Today is the 50th anniversary of Dr. Martin Luther King’s I have a Dream Speech. In that speech, Dr. King, eloquently and powerfully, set forth his dream of justice, equality and freedom arising from a land of slavery and hatred.
The speech is widely hailed as a masterpiece of rhetoric. If you haven’t listened to it, you should.
During my Seattle visit this past weekend, my friend Joshua took me to the Occupy Seattle site. While we were there, a comedian entertained for a while, whose name I didn’t catch. At one point, the comedian, an African-American, began to talk about racism.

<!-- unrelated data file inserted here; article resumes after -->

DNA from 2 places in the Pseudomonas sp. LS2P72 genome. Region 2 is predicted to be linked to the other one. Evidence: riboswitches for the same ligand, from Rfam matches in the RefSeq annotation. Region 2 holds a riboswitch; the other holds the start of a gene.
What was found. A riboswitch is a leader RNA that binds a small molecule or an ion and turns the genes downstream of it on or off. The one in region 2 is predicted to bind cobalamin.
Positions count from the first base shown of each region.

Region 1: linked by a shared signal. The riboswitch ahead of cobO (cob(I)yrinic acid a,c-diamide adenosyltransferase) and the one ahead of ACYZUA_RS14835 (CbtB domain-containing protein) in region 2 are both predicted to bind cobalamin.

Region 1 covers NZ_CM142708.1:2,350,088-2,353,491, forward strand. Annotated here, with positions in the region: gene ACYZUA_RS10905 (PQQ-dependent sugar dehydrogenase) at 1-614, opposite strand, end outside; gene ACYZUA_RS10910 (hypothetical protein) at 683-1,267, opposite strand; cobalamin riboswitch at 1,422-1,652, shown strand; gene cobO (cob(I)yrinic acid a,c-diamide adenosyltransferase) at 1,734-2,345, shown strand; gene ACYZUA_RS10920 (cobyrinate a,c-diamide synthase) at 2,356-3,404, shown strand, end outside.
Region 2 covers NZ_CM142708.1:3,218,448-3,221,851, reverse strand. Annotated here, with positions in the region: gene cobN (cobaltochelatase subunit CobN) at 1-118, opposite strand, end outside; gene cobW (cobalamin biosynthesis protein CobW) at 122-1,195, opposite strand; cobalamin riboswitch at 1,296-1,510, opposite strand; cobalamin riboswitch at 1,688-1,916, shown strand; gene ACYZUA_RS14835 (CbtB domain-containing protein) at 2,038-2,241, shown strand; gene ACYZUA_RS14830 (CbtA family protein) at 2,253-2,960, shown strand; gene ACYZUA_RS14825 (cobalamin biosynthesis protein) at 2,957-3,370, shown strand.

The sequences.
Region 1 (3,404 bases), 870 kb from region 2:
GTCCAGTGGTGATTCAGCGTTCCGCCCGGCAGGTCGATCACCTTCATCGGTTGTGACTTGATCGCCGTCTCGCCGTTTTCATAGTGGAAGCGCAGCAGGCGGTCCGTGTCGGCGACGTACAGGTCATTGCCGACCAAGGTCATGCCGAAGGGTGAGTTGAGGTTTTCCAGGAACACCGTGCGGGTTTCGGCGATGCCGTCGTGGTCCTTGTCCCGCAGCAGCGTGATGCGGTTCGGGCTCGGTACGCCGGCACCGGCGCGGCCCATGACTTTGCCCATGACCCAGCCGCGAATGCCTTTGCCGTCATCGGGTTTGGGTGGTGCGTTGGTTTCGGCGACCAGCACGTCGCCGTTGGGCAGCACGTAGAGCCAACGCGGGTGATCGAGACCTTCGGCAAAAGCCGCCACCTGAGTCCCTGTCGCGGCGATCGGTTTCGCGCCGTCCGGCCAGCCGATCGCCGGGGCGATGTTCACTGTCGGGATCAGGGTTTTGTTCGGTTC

Although he didn’t use exactly these words, he talked about racism in terms of our failure to see people for who they are individually. “I used to think all Asians look alike,” he quipped. “Then I met my friend Jack, who is Asian. After that, I saw another Asian person and saw, “That’s not my friend Jack. That is someone else. Asians no longer all liked alike to me.”
Short, straightforward comedic line, but one that conveys a real truth. It is easy to think, “All blacks are ___” or “All Asians are ___” or “All homosexuals are ___” when we don’t know any blacks, Asians or homosexuals. But once we begin to meet and interact with individuals, our generalizations – often negative ones – begin to fall away.
The prescription is pretty obvious.